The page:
TWiV 396: Influenza viruses with Peter Palese

TWiVVincent speaks with Peter Palese about his illustrious career in virology, from early work on neuraminidases to universal influenza virus vaccines, on episode #396 of the science show This Week in Virology.

You can find TWiV #396 at, or listen below.

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Jeffrey Almond on vaccine development

Dr. Jeffrey Almond began his career as an academic virologist studying influenza virus, then moved to poliovirus. He made major contributions to our understanding of the molecular basis of poliovirus attenuation and reversion to virulence. After 20 years in academics he moved to Sanofi Pasteur, where he is currently Vice President, discovery research and external R&D.

I interviewed Jeffrey Almond, Ph.D., in Manchester UK at the 2013 meeting of the Society for General Microbiology. We spoke about the eradication of poliovirus, challenges in making a universal influenza vaccine, a dengue virus vaccine developed by Sanofi Pasteur, and moving from academia to industry.


Universal influenza vaccines

The need to re-formulate the influenza virus vaccine in response to viral antigenic drift and shift makes for complex logistics of vaccine production and administration. Surveillance programs must be conducted each year to identify strains that are likely to predominate and cause disease. Wouldn’t it be simpler if a single vaccine could be developed that would confer protection against a broad range of viral strains? Results from the past year suggest that such a vaccine might be closer than previously thought.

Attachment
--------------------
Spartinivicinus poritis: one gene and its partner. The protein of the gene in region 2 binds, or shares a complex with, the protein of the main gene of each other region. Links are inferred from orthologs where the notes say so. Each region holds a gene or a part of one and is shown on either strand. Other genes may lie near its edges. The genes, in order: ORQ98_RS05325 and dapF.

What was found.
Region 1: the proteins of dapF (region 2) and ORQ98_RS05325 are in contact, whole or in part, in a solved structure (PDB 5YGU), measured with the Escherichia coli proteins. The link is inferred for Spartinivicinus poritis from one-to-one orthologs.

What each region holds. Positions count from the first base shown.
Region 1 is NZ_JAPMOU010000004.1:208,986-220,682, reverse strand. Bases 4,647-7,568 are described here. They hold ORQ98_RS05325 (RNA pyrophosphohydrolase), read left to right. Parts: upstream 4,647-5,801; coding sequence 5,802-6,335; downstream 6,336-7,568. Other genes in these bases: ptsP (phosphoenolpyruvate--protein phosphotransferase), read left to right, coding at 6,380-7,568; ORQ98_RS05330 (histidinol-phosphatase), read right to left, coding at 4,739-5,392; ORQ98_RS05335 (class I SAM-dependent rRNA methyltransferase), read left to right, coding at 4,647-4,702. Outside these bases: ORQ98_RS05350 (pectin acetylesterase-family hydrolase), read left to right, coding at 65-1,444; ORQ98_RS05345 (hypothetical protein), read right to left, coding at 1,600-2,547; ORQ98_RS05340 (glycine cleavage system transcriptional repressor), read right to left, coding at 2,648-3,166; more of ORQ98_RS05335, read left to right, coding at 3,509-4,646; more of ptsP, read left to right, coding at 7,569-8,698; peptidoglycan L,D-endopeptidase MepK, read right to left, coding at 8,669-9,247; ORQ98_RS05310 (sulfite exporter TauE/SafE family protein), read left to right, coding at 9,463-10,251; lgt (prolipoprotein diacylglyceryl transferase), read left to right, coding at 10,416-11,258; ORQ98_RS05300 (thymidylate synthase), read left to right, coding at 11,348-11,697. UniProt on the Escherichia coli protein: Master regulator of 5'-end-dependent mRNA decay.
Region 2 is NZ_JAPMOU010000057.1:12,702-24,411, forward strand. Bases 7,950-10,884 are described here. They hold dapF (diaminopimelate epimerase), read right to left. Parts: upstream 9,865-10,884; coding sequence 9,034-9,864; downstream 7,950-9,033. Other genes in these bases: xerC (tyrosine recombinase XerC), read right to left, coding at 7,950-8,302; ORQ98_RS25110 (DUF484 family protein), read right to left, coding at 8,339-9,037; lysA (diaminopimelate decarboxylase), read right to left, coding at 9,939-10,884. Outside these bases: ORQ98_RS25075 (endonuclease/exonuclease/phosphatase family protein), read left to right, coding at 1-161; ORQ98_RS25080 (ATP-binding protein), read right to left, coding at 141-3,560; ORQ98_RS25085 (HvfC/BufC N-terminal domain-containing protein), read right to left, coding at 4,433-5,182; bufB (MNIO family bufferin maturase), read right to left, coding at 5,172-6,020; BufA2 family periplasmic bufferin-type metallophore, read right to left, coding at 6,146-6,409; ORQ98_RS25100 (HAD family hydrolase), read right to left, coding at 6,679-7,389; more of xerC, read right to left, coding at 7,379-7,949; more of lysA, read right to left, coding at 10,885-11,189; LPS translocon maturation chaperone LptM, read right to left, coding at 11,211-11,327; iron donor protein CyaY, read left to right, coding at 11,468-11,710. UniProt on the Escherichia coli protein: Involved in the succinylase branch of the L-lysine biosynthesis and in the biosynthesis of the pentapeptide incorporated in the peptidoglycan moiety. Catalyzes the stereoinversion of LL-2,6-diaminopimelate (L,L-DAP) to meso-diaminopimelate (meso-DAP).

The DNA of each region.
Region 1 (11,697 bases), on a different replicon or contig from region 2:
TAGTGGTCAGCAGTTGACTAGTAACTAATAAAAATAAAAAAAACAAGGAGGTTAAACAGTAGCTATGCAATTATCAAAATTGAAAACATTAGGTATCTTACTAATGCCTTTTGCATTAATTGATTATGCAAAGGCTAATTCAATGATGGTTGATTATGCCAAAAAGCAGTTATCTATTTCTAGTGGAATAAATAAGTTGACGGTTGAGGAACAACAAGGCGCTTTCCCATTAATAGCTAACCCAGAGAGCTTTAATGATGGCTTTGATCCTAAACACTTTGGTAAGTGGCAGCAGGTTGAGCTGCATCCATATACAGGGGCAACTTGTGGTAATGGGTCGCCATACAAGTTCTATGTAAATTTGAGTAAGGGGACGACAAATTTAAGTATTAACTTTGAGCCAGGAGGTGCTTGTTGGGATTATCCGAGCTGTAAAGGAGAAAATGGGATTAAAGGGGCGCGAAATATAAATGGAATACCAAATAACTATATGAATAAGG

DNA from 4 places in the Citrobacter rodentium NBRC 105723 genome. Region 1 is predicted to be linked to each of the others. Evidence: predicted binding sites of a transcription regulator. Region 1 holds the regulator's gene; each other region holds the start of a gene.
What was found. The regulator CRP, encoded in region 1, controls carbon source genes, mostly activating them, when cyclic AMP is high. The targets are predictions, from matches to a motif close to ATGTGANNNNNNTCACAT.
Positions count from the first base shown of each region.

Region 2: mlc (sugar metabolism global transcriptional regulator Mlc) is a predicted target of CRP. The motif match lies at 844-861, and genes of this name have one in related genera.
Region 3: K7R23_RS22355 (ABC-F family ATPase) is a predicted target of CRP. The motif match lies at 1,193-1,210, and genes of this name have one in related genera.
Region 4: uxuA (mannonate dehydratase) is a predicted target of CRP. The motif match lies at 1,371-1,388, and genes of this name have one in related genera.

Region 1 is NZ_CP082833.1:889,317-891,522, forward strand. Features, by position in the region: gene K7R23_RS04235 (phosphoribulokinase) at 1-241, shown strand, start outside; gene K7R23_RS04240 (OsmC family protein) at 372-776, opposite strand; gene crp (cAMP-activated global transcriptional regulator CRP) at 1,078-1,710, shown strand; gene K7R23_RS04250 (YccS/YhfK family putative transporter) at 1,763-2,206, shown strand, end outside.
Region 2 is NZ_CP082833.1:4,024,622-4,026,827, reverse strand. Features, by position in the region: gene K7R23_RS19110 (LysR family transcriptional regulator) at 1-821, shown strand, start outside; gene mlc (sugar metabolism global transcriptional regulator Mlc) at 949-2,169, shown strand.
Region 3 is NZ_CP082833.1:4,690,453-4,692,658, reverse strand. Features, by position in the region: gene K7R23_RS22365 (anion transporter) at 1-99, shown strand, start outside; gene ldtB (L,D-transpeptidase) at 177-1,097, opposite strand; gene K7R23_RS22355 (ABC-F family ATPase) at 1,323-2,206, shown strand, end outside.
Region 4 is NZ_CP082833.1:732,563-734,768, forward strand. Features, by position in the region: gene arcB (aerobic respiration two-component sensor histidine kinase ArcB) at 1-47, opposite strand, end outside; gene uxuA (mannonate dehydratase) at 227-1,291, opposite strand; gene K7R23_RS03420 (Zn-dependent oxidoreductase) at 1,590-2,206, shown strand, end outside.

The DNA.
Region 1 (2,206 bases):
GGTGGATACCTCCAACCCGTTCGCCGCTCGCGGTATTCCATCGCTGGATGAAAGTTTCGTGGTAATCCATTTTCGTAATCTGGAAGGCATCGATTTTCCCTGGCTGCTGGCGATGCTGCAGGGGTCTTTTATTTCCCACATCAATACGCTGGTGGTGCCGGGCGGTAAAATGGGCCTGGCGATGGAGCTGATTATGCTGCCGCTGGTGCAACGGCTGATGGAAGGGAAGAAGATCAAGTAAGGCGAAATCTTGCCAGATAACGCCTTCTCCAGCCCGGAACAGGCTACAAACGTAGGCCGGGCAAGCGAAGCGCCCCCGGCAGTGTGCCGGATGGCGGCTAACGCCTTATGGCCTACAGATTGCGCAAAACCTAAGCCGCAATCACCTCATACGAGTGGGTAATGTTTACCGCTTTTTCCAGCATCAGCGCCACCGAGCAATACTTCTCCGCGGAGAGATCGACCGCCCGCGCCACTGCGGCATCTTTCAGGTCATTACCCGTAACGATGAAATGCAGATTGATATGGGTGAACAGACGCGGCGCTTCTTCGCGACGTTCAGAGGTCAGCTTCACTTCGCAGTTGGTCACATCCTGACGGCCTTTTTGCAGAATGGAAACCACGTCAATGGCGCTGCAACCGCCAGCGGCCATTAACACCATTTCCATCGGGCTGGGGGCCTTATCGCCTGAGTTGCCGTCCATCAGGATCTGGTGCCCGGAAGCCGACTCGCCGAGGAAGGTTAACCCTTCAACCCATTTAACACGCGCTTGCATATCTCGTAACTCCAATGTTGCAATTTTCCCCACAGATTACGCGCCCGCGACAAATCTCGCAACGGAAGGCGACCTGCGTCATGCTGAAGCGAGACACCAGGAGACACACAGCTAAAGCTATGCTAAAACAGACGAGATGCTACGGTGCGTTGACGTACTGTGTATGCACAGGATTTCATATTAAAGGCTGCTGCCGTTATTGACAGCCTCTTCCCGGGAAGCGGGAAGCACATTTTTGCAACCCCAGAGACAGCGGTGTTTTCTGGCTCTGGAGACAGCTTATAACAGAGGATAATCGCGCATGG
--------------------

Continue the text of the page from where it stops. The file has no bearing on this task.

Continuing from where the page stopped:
The influenza viral HA protein consists of a globular head atop a stem that is embedded in the virion membrane (figure). Most protective antibodies are directed against the head of the HA molecule. Rare antibodies that block infection with a broad range of influenza virus strains are directed toward the conserved stalk of the viral surface glycoprotein HA. This observation was taken a step further by showing that sequential immunization with different viral HAs, or with HA lacking the globular head, induce broadly neutralizing antibodies. Peter Palese discussed these approaches on TWiV #102.

In another approach, neutralizing antibodies have been induced by immunizing first with plasmid DNA, followed by a boost with recombinant adenovirus encoding the HA protein. Mice were immunized first with plasmid DNA encoding an H1 HA from the 2006-2007 influenza season, then boosted with a recombinant adenovirus encoding the same HA protein. Sera from immunized mice neutralized strains of H1N1 influenza virus dating to 1934, as well as H2N2 and H5N1 viruses. When inoculated with a 1934 H1N1 virus, immunized mice were protected from lethal disease. Immunization of ferrets with a similar regimen also protected these animals from lethal disease. Broadly neutralizing antibodies were elicited in nonhuman primates by this prime-boost regimen.

Both the plasmid DNA and the recombinant adenovirus encoded the full-length HA protein, with both the globular head and fibrous stem. However, the broadly neutralizing and protective antibodies were directed against the stem. Anti-HA stem antibodies were also identified in monkeys that had been immunized with the prime-boost combination.

Why doesn’t the seasonal influenza vaccine elicit broadly neutralizing antibodies? These vaccines induce antibodies that almost exclusively bind the variable head of the HA, not the conserved stem. The reason probably lies in how the vaccines are prepared: virions are inactivated by treatment with detergent and formaldehyde, a process that destroys the particle. Consequently, the vaccine contains mainly HA and NA and not other components that can help shape a more diverse antibody repertoire. In contrast, it is known that plasmid-based priming can stimulate B cells to produce a more diverse set of antibodies.